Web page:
If your job is stressing you out, it’s more likely that you will overeat at dinnertime, new research has found. But a good night’s sleep can counter the effect of work stress and help reduce the chances that you’ll comfort eat in the evening.
The study in the Journal of Applied Psychology is one of the first to investigate how psychological experiences at work shape our eating patterns.
“Employees who have a stressful workday tend to bring their negative feelings from the workplace to the dinner table, as manifested in eating more than usual and choosing junk food instead of healthy food,” said study co-author Chu-Hsiang Chang, a psychology professor at Michigan State University.
But she added: “Sleep helped people deal with their stressful eating after work. When workers slept better the night before, they tended to eat better when they experienced stress the next day.”
So why does stress make us want to stuff our faces? Professor Chang said people often used food to relieve and regulate a bad mood, because it’s in our nature to instinctively avoid negative feelings in favour of good ones.
To add insult to injury, when you experience stress, your body reacts by storing fat around the middle. It does this because we haven’t evolved much since caveman times, when stress meant having to escape from a sabre tooth tiger. Your body would need to store the extra energy somewhere it is easy to access – your tummy.
In clinic, I see many clients who are dealing with the unwelcome side effects of leading a modern-day stressful life. Aside from working on creating meal plans that help your body deal more effectively with stress, I also work with clients to create healthy lifestyle habits, so they’re less likely to reach for the biscuits when the going gets tough.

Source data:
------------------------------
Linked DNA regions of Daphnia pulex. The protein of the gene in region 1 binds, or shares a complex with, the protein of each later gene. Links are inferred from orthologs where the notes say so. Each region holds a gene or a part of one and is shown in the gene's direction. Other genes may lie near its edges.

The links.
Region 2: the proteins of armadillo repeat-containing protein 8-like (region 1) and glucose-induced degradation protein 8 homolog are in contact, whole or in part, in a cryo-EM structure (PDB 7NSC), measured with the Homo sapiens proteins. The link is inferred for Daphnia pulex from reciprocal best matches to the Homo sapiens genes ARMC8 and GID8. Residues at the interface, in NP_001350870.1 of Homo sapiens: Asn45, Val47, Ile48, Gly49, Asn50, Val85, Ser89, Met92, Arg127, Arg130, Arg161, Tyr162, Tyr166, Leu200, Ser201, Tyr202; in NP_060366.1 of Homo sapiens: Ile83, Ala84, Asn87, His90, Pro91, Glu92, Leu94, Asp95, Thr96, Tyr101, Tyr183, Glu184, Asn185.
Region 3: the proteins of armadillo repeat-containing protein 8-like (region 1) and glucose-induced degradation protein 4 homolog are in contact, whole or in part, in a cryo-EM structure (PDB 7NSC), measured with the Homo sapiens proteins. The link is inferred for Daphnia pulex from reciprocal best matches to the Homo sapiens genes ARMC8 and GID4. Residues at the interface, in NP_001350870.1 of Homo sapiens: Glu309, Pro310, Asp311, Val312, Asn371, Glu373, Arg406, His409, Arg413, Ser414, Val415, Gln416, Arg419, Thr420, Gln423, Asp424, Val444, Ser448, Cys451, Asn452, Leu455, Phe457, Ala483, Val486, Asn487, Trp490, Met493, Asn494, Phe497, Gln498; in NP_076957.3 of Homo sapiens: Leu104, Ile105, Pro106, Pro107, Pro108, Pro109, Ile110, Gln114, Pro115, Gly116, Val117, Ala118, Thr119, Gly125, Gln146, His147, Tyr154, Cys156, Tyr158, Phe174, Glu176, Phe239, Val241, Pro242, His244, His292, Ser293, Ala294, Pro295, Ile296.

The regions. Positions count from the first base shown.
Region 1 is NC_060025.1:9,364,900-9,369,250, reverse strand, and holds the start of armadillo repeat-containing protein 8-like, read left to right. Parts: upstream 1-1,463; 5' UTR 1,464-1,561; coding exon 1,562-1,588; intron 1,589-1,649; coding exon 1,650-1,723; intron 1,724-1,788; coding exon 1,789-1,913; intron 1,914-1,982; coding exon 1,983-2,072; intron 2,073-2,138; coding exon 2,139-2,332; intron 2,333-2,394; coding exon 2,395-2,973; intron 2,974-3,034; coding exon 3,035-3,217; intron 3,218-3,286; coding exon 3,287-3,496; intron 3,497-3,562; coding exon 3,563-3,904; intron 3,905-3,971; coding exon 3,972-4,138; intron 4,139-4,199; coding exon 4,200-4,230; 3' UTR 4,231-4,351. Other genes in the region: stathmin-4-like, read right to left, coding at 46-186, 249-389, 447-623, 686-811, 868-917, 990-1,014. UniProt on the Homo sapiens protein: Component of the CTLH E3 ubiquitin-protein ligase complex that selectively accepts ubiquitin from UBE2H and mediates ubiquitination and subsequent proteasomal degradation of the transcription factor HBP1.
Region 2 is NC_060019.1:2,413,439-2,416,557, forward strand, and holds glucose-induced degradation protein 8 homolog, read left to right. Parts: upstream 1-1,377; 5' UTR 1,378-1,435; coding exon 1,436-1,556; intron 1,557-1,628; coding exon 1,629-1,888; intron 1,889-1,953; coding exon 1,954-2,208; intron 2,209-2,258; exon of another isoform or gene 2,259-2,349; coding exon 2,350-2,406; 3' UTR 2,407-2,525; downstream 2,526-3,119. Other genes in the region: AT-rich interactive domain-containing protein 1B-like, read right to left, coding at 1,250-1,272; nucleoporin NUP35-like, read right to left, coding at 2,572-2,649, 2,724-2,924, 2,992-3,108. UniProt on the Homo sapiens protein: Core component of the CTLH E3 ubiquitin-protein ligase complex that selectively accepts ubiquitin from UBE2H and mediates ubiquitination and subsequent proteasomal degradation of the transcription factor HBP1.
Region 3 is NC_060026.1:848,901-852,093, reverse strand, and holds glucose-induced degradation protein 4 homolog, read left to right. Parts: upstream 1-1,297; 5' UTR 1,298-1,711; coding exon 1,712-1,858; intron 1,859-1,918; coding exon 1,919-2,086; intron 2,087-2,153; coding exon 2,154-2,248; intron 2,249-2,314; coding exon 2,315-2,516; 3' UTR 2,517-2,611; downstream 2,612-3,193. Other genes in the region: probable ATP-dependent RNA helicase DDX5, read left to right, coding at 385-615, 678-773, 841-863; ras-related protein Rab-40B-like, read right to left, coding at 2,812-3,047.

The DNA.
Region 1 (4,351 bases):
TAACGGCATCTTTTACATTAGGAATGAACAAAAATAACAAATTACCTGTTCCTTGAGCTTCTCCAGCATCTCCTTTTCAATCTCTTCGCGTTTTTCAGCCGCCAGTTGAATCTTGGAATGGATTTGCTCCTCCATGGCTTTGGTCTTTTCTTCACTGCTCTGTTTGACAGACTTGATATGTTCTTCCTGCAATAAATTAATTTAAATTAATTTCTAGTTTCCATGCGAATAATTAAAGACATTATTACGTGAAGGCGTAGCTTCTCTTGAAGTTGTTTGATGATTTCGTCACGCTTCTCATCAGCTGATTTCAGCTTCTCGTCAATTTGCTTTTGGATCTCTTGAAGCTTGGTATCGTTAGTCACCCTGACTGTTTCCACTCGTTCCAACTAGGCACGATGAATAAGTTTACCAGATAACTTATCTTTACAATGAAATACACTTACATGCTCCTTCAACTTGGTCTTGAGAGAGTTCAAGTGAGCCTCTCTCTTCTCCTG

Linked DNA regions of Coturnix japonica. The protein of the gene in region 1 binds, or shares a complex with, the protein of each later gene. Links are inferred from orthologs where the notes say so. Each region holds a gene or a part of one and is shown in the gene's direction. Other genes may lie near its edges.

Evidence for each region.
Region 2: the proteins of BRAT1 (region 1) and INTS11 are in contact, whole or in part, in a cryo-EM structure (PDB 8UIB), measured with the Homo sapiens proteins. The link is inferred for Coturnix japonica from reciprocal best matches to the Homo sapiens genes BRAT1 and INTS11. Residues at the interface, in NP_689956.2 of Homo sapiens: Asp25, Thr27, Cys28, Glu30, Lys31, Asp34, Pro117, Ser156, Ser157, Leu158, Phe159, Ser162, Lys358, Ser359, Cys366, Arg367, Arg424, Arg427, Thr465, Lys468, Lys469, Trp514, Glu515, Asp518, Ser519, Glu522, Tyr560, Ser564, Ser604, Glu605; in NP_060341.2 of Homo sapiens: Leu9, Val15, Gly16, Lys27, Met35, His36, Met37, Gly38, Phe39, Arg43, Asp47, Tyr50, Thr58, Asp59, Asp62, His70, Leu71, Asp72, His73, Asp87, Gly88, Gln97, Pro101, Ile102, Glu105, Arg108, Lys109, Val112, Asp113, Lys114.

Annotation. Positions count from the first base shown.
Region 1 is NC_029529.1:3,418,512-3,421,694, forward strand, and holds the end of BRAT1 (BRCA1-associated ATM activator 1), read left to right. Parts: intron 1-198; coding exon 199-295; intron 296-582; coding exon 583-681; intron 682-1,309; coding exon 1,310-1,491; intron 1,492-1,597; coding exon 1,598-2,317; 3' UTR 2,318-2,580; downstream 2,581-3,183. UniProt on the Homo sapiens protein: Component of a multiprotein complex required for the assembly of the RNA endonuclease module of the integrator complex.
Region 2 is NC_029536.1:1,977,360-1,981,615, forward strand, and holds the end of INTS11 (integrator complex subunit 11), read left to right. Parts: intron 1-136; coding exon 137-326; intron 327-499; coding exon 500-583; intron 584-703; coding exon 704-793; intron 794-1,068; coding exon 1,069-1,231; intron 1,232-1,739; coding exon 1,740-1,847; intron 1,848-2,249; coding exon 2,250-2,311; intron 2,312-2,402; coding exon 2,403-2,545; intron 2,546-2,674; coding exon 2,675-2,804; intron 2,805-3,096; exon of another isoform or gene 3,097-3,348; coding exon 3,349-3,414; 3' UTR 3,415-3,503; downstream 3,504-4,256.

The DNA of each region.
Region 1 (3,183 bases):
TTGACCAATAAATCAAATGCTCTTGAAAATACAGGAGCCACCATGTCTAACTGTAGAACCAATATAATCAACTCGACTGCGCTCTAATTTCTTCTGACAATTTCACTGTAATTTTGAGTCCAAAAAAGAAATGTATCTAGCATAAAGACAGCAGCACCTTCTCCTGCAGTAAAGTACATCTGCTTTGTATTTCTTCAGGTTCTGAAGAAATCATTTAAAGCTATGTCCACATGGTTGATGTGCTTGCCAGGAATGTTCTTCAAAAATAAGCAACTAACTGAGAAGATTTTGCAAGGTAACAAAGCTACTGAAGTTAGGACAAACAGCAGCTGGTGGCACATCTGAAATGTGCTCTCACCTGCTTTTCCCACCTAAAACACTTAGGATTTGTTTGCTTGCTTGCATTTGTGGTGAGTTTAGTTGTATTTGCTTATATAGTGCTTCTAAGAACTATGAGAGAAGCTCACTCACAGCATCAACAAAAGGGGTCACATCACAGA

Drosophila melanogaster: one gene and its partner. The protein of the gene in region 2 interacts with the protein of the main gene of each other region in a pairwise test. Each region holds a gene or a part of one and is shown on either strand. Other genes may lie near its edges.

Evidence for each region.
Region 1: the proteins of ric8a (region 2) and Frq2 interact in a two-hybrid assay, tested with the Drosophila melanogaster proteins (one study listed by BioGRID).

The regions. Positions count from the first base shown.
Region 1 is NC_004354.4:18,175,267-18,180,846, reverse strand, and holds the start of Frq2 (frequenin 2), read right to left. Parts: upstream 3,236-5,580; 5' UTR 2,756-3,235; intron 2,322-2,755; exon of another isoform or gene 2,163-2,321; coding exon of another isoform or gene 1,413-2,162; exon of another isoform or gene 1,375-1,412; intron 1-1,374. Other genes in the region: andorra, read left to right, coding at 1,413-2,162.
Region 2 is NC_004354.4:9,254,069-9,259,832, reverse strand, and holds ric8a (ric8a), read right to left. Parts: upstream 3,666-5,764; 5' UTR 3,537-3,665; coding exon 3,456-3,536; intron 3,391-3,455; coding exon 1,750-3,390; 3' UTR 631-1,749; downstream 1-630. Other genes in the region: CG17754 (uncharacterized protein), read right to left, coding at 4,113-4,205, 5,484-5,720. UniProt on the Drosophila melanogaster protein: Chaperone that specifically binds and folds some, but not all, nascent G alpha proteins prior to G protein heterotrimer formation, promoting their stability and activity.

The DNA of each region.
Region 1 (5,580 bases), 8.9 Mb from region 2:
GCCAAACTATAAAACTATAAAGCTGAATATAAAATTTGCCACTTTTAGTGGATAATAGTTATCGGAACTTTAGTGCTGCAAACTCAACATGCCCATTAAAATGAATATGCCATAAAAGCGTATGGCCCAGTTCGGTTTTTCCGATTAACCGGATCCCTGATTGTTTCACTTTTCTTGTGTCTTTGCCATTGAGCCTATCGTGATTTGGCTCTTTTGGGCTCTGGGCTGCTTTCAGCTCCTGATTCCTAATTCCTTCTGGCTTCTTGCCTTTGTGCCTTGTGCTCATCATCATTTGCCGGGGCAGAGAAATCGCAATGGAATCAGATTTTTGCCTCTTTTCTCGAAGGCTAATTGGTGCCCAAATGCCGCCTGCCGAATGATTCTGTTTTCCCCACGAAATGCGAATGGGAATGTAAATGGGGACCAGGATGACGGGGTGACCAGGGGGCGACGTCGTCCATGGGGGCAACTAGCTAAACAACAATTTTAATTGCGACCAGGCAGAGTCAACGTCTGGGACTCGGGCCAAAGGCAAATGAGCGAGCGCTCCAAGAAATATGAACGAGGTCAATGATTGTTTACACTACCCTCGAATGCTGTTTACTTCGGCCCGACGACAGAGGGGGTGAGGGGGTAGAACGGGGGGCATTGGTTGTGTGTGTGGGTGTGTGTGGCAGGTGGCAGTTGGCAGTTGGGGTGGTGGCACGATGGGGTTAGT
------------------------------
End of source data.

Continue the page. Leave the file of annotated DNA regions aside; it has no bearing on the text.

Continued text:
Here’s a little exercise you might try for yourself at home.
- What is the cause of my stress? (thoughts, worries, events, financial)
- How do I respond to stress? (become tense/ irritable, eat, exercise, worry, etc.)
- How much of the stress am I in control of? Identify the parts you have control over and decide what you can change (e.g. maybe to avoid the stressor)
- Am I thinking about the situation accurately? Do I have the skills to deal with it? Do I have enough time? Can I get someone to help me? Are my standards unachievably high? Have I made a plan?
- Are my negative thoughts accurate? Are they really true? What would a friend say about them? Replace them with more positive thoughts that are honest, believable and specific.
A good nutrition and lifestyle plan can make an enormous difference when it comes to helping you deal with stress and its negative effects on your health and your waistline. If you would like to manage your stress levels, book in for a free call with me to discuss how we might work together to turn your health – and your life – around.